- Inappropriate Processing. Often termed as “using a sledgehammer to crack a nut,” many organizations use expensive high precision equipment where simpler tools would be sufficient. This often results in poor plant layout because preceding or subsequent operations are located far apart. In addition they encourage high asset utilization (over-production with minimal changeovers) in order to recover the high cost of this equipment. Toyota is famous for their use of low-cost automation, combined with immaculately maintained, often older machines. Investing in smaller, more flexible equipment where possible; creating manufacturing cells; and combining steps will greatly reduce the waste of inappropriate processing.
- Unnecessary Inventory. Work in Progress (WIP) is a direct result of overproduction and waiting. Excess inventory tends to hide problems on the plant floor, which must be identified and resolved in order to improve operating performance. Excess inventory increases lead times, consumes productive floor space, delays the identification of problems, and inhibits communication. By achieving a seamless flow between work centers, many manufacturers have been able to improve customer service and slash inventories and their associated costs.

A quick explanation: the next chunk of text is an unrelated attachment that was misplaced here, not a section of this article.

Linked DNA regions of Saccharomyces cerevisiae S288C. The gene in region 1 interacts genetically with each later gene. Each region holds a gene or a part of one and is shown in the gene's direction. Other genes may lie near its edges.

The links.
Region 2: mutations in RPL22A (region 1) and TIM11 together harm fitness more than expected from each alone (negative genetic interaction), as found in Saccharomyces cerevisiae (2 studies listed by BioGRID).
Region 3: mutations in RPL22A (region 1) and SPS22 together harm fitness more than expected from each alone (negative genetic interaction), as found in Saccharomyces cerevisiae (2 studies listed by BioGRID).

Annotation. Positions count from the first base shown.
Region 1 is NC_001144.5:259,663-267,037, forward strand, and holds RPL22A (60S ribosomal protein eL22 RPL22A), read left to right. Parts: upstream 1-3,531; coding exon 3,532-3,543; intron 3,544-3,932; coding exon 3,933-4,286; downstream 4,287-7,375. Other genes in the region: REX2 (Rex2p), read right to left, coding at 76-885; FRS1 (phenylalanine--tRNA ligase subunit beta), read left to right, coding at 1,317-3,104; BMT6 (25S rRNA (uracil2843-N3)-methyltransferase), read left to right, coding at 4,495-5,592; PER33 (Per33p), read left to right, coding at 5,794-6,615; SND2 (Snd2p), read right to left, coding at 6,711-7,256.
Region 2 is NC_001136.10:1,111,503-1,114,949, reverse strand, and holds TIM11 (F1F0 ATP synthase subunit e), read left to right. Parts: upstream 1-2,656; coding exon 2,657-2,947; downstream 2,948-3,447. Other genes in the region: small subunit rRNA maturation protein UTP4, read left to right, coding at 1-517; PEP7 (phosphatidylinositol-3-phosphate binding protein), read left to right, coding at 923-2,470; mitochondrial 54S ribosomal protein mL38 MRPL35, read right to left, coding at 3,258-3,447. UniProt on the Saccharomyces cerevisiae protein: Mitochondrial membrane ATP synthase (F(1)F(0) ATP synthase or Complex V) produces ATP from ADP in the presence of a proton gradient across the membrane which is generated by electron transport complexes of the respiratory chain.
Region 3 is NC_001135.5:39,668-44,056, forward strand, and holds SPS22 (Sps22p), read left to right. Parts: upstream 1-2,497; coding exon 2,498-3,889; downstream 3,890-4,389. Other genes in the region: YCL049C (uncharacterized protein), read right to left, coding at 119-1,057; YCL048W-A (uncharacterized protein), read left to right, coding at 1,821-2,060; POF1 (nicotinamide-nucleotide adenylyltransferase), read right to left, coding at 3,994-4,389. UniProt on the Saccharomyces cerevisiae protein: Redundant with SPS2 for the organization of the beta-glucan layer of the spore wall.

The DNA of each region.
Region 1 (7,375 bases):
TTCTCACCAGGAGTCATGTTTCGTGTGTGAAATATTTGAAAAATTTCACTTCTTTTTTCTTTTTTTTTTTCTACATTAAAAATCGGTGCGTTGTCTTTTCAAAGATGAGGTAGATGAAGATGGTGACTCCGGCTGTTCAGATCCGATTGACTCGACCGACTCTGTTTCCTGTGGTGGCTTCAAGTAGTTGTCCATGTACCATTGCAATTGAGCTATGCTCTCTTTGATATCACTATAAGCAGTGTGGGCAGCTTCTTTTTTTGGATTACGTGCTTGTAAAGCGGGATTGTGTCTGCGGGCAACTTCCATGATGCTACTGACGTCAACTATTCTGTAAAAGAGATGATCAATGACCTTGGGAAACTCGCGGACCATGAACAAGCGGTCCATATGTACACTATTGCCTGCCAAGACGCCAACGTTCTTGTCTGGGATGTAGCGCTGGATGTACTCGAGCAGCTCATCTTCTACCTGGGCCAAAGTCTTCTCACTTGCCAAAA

- Unnecessary / Excess Motion. This waste is related to ergonomics and is seen in all instances of bending, stretching, walking, lifting, and reaching. These are also health and safety issues, which in today’s litigious society are becoming more of a problem for organizations. Jobs with excessive motion should be analyzed and redesigned for improvement with the involvement of plant personnel.